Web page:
There is still no substitute for store visits if you want to see reality rather than the ‘fake news’ emanating from the boardroom and the PR department.

When I worked as a retail analyst I was impressed by the extent to which almost every chief executive I met said how they prioritised store visits. The cynic in me, of course, couldn’t help wondering why on my own frequent store visits I never saw any of these senior managers.

In today’s virtual data-driven world, are store visits still important and how many legacy store-based CEOs now prioritise this?

These thoughts came to me on a recent visit to the Marks & Spencer Pantheon store in London, on what was always considered to be the ‘wrong’ end of Oxford Street.

As I walked the store, I noticed signs alerting me to the ‘bigger, brighter, better’ refurbished café on the second floor. Feeling thirsty and wanting to catch up on my emails, I thought I’d give it a try.

“Department store retailing was always a vanity project. Buying a football club could now be a safer bet”

Well, but for the signs, I wouldn’t have guessed it had been refurbished. It was bland, flat, devoid of any atmosphere and lacking in any feature that would make me want to repeat the experience.

I guess the refit brief was ‘cheap and cheerful’ but surely if stores are to remain relevant and attractive they have to leap ahead, not merely catch up. Where is the flair and imagination to create a welcoming differentiated destination?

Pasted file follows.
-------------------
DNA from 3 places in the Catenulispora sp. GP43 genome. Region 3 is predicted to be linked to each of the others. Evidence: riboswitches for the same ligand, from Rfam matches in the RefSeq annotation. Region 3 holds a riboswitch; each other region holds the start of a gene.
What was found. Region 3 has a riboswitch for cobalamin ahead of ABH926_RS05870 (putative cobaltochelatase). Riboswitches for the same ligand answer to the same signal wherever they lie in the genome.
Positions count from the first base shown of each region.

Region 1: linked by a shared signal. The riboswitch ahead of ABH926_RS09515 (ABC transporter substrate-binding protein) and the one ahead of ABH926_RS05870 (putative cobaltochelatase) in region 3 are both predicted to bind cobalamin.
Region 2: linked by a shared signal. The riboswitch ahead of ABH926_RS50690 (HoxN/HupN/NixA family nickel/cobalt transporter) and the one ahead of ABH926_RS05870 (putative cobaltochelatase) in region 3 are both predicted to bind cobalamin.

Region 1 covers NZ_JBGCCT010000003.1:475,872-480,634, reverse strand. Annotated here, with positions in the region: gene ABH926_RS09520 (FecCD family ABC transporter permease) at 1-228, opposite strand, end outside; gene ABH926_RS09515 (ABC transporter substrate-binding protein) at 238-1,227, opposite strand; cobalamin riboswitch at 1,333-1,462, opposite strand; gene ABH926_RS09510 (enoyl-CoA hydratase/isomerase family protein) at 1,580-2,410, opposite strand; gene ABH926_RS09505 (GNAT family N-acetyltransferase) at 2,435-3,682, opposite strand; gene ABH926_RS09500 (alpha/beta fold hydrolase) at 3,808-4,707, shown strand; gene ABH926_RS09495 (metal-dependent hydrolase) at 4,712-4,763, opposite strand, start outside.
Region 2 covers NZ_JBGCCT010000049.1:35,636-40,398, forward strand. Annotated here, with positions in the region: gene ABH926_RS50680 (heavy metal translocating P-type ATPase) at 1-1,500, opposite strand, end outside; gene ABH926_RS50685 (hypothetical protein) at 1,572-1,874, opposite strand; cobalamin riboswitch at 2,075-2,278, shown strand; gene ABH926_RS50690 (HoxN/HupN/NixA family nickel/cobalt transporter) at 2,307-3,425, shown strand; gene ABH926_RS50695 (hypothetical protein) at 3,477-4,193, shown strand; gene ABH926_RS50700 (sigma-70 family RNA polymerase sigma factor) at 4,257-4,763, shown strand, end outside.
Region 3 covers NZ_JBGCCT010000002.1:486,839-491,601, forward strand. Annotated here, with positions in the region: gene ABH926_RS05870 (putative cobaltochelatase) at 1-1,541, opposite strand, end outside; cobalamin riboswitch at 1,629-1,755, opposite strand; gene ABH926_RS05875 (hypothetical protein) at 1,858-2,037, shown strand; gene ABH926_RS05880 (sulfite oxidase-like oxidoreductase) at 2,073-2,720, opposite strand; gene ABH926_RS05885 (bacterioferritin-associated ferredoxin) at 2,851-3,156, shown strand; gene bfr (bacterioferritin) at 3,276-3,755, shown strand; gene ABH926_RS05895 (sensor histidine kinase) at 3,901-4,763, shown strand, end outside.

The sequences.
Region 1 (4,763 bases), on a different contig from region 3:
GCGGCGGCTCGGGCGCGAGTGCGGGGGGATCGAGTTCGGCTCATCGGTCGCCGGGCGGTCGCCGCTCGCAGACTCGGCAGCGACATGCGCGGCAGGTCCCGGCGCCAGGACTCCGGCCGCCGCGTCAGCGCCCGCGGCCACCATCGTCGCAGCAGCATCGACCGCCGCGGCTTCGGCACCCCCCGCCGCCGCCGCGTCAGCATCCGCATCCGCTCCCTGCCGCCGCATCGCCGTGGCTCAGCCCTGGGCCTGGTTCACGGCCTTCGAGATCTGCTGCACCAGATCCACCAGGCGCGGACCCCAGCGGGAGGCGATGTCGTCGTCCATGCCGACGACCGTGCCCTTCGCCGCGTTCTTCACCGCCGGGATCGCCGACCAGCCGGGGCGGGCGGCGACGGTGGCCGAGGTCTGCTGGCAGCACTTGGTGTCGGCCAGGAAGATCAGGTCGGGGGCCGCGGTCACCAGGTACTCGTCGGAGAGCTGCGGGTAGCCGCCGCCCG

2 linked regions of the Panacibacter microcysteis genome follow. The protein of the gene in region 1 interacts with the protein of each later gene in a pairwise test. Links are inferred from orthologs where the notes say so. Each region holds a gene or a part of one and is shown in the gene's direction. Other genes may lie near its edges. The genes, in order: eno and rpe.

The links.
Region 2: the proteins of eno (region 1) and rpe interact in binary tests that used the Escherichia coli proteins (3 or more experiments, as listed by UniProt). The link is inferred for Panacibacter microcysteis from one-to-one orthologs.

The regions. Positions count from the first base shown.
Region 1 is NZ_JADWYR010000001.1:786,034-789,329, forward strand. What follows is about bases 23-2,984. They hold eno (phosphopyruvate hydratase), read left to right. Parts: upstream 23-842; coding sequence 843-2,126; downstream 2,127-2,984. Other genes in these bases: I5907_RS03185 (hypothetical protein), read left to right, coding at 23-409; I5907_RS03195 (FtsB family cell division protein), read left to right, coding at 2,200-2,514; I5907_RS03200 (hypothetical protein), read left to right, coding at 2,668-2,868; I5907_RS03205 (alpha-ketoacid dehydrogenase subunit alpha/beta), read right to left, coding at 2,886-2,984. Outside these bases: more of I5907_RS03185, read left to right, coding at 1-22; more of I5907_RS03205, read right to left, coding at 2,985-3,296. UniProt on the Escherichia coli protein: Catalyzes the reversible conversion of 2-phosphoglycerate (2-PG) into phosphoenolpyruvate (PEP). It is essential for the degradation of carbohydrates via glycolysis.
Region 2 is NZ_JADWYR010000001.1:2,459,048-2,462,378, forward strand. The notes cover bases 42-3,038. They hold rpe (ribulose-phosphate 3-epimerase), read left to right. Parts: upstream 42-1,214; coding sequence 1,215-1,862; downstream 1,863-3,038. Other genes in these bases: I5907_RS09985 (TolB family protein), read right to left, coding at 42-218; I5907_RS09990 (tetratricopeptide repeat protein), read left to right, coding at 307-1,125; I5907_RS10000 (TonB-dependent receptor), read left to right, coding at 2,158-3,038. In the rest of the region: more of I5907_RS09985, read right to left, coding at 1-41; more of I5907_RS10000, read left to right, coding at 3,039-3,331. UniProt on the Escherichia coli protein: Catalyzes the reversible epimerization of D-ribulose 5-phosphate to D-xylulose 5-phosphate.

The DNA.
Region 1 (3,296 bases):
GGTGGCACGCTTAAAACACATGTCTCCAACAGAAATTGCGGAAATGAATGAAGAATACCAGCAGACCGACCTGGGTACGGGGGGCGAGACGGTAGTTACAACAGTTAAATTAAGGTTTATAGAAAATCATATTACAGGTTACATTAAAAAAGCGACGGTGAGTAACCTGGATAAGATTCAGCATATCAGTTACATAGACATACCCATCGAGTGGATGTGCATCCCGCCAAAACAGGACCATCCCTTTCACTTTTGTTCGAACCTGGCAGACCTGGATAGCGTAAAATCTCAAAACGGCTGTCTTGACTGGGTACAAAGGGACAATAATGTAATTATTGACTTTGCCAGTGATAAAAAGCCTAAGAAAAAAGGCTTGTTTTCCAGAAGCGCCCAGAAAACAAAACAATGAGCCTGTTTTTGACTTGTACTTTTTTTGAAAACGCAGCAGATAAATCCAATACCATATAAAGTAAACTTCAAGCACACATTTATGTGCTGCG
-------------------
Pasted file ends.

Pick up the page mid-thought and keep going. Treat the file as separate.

Why not integrate the café with the food department, let customers select from the range of convenience and ready meals and have them cooked in store? Add a bit of theatre and use some of the ‘Zone A’ space to lure customers off the street. This could be a ‘must visit’ London attraction rather than yet another missed opportunity.

It epitomised the ‘catch 22’ dilemma facing all store-based retailers – profitability is under such pressure that the purse strings are drawn ever tighter. Fortune favours the brave and it is only by spending serious money on tired, old stores that they will have any future.

Black holes

This leads me on to Mike Ashley’s fantasy of turning House of Fraser into the ‘Harrods of the high street’. Given the damage that has been done to the brand, his decision to keep Oxford Street open is excellent PR but it will be an empty gesture unless it is followed by a major capital investment programme.

the line new york the apartment

The Apartment by The Line in New York is a ‘home’ where everything is for sale

I have always described department stores as the ‘black holes’ of retail – you throw money at them and nothing comes back. Just look at the hundreds of millions that Selfridges and Harrods have spent and continue to have to spend in order to get any return.

Department store retailing was always a vanity project and today the returns are even more problematic. Buying a football club could now be a safer bet.

In House of Fraser’s case, the years of mismanagement and neglect make the essential investment astronomic. With regards to the strategy, I see less than 10 stores as suitable candidates for a ‘Harrods’ makeover.

My advice to Ashley would have been to pass on House of Fraser and spend some money on players at Newcastle United instead.

I am looking forward to visiting The Apartment by The Line in New York next month. Its point of difference is that the curated product selection is made unique by their context – the intimate setting of a ‘home’ where everything is for sale.

It is located on the third floor and I am hoping it will give me some invaluable pointers on how department stores might evolve. Perhaps I’ll bump into Ashley or one of his team.